College Basketball

Baylor's rout of Gonzaga draws praise for Bears from all corners

April 6

Take a bow, Baylor.

Scott Drew's Baylor Bears ran roughshod over the Gonzaga Bulldogs in Monday night's NCAA Men's Tournament national championship, bullying Mark Few's previously undefeated squad to the tune of 86-70.

In the process of bringing Baylor its first men's basketball championship, Drew became the youngest active title-winning head coach in the sport.

Led by a trio of relentless guards, Drew's group executed against Gonzaga to near perfection. Davion Mitchell, MaCio Teague and Jared Butler combined to score 56 of Baylor's 86 points, spearheading an offense that led wire-to-wire to win the game.

FOX Sports College Basketball Analysts Mark Titus and Tate Frazier, who co-host the "Titus and Tate" podcast, broke down the game immediately following the result.

Titus pointed out that Gonzaga's slow start and overall inability to make it a competitive contest shouldn't be looked at as solely a referendum on the Bulldogs.

"You should not, in any way, like, applaud Gonzaga for the effort they put forward tonight. But I think diminishing what Gonzaga accomplished this year and how good that team is, it takes away from what Baylor did. You know what I mean? If you say that, 'Gonzaga's a fraud' ... what you're basically saying is, 'I'm not that impressed with what Baylor did tonight because they did it against a weakened opponent.' No!"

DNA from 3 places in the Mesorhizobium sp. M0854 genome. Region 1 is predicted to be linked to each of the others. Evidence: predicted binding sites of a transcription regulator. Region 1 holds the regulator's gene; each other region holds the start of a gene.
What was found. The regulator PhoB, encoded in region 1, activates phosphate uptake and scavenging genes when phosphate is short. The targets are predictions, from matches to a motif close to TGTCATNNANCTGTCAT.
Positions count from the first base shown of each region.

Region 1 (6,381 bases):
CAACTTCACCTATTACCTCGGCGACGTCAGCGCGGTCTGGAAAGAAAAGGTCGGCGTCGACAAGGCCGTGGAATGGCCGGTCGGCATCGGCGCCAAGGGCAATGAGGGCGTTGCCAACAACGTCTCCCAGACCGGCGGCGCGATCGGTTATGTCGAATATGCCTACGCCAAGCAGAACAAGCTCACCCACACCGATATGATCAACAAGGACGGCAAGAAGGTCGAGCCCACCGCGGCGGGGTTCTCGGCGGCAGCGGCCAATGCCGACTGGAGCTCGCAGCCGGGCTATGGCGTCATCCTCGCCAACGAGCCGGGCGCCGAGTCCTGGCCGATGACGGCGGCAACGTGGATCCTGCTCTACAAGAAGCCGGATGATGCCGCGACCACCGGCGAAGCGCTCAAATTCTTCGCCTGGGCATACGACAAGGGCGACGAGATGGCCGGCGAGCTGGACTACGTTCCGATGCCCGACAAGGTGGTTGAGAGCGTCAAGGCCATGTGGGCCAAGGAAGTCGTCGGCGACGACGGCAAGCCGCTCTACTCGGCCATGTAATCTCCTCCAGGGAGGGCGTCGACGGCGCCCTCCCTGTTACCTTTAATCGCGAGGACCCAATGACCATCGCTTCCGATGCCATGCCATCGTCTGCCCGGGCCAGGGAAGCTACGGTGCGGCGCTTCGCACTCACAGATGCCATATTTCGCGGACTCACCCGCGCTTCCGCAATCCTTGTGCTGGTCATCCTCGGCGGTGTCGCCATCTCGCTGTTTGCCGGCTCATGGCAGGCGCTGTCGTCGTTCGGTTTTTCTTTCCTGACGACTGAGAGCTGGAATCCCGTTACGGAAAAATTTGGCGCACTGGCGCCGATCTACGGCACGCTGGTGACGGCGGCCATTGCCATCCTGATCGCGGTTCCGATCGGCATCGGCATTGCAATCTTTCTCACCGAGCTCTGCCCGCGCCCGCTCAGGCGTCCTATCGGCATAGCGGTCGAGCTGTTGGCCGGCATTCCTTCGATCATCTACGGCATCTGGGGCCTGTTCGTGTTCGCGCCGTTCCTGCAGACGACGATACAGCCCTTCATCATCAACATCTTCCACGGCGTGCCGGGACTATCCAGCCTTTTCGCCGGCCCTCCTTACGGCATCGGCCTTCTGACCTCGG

In Frazier's mind, the Bears deserve special praise beyond the rout of Gonzaga.

The prospect of having an undefeated Gonzaga win the championship caught a lot of attention coming into Monday's title game, but Frazier pointed out that Baylor, despite two losses on the season, deserves to be remembered appropriately.

"Those are their two losses, right? You come off of a pause off a global pandemic that's going on, so there's a little bit of an understanding there, in Allen Fieldhouse against Kansas. ... And [the second is] against [Oklahoma State and] Cade Cunningham. And everything else has been Ws. ... They are historically great, what they did in this Final Four and what they did to Gonzaga."

A big factor in Baylor's dominance was flat-out hustle.

While they shot a serviceable 44.8% from the field and 45.5% from distance as a team, the Bears mopped up misses with a whopping 14 offensive rebounds, compared to just one offensive board for the Zags.

Mark Vital led that effort with eight offensive rebounds. The Bears also had eight steals and five blocks, harrying Bulldogs star point guard Jalen Suggs and the Zags any time they were in possession of the ball.

That tenacity wasn't lost on Skip Bayless.

Nor were Baylor's sheer size and physicality lost on Bayless' "Undisputed" counterpart, Shannon Sharpe.

On ESPN, Seth Greenberg listed why perhaps we should have seen a Baylor win coming, despite Gonzaga's being favored by oddsmakers.

"Better backcourt? Baylor. Better defense? Baylor. Better rebounding? Baylor. ... The only area I thought where maybe Gonzaga could win and could be a difference-maker was [Drew] Timme. And Jonathan Tchamwa Tchatchoua ... his feet, his quickness, how active and how physical they were. Ball-pressure wise, they pushed him out."

Monday's triumph was 71 years in the making for Baylor, who last reached the Final Four in 1950.

After putting a pounding on Gonzaga, it's time for a well-deserved victory lap.

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